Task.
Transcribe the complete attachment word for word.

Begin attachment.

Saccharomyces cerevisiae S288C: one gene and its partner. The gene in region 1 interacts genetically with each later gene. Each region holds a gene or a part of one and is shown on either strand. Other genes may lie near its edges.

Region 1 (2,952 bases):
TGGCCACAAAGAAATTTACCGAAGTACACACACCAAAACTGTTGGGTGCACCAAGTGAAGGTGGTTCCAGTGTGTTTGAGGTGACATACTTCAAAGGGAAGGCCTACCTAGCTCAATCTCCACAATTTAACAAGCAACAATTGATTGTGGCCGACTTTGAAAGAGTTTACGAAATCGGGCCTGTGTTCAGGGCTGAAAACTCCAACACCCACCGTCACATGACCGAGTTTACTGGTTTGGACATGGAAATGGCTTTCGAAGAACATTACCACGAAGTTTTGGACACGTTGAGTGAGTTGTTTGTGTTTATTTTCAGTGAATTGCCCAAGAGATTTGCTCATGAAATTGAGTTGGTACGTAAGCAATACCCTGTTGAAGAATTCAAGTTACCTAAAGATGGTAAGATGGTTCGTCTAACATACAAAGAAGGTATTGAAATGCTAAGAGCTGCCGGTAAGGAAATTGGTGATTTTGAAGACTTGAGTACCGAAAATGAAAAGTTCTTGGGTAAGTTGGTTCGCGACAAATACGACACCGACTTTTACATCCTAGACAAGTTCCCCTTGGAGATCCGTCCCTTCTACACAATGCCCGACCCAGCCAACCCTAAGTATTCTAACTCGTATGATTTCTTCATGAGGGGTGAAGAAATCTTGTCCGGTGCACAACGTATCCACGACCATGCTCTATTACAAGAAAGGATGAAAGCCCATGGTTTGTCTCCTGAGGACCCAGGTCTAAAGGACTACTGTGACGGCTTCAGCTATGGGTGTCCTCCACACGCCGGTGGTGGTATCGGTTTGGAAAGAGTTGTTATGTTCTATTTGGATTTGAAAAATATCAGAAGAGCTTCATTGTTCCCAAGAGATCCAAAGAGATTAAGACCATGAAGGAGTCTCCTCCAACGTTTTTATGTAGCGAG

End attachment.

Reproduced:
Saccharomyces cerevisiae S288C: one gene and its partner. The gene in region 1 interacts genetically with each later gene. Each region holds a gene or a part of one and is shown on either strand. Other genes may lie near its edges.

Region 1 (2,952 bases):
TGGCCACAAAGAAATTTACCGAAGTACACACACCAAAACTGTTGGGTGCACCAAGTGAAGGTGGTTCCAGTGTGTTTGAGGTGACATACTTCAAAGGGAAGGCCTACCTAGCTCAATCTCCACAATTTAACAAGCAACAATTGATTGTGGCCGACTTTGAAAGAGTTTACGAAATCGGGCCTGTGTTCAGGGCTGAAAACTCCAACACCCACCGTCACATGACCGAGTTTACTGGTTTGGACATGGAAATGGCTTTCGAAGAACATTACCACGAAGTTTTGGACACGTTGAGTGAGTTGTTTGTGTTTATTTTCAGTGAATTGCCCAAGAGATTTGCTCATGAAATTGAGTTGGTACGTAAGCAATACCCTGTTGAAGAATTCAAGTTACCTAAAGATGGTAAGATGGTTCGTCTAACATACAAAGAAGGTATTGAAATGCTAAGAGCTGCCGGTAAGGAAATTGGTGATTTTGAAGACTTGAGTACCGAAAATGAAAAGTTCTTGGGTAAGTTGGTTCGCGACAAATACGACACCGACTTTTACATCCTAGACAAGTTCCCCTTGGAGATCCGTCCCTTCTACACAATGCCCGACCCAGCCAACCCTAAGTATTCTAACTCGTATGATTTCTTCATGAGGGGTGAAGAAATCTTGTCCGGTGCACAACGTATCCACGACCATGCTCTATTACAAGAAAGGATGAAAGCCCATGGTTTGTCTCCTGAGGACCCAGGTCTAAAGGACTACTGTGACGGCTTCAGCTATGGGTGTCCTCCACACGCCGGTGGTGGTATCGGTTTGGAAAGAGTTGTTATGTTCTATTTGGATTTGAAAAATATCAGAAGAGCTTCATTGTTCCCAAGAGATCCAAAGAGATTAAGACCATGAAGGAGTCTCCTCCAACGTTTTTATGTAGCGAG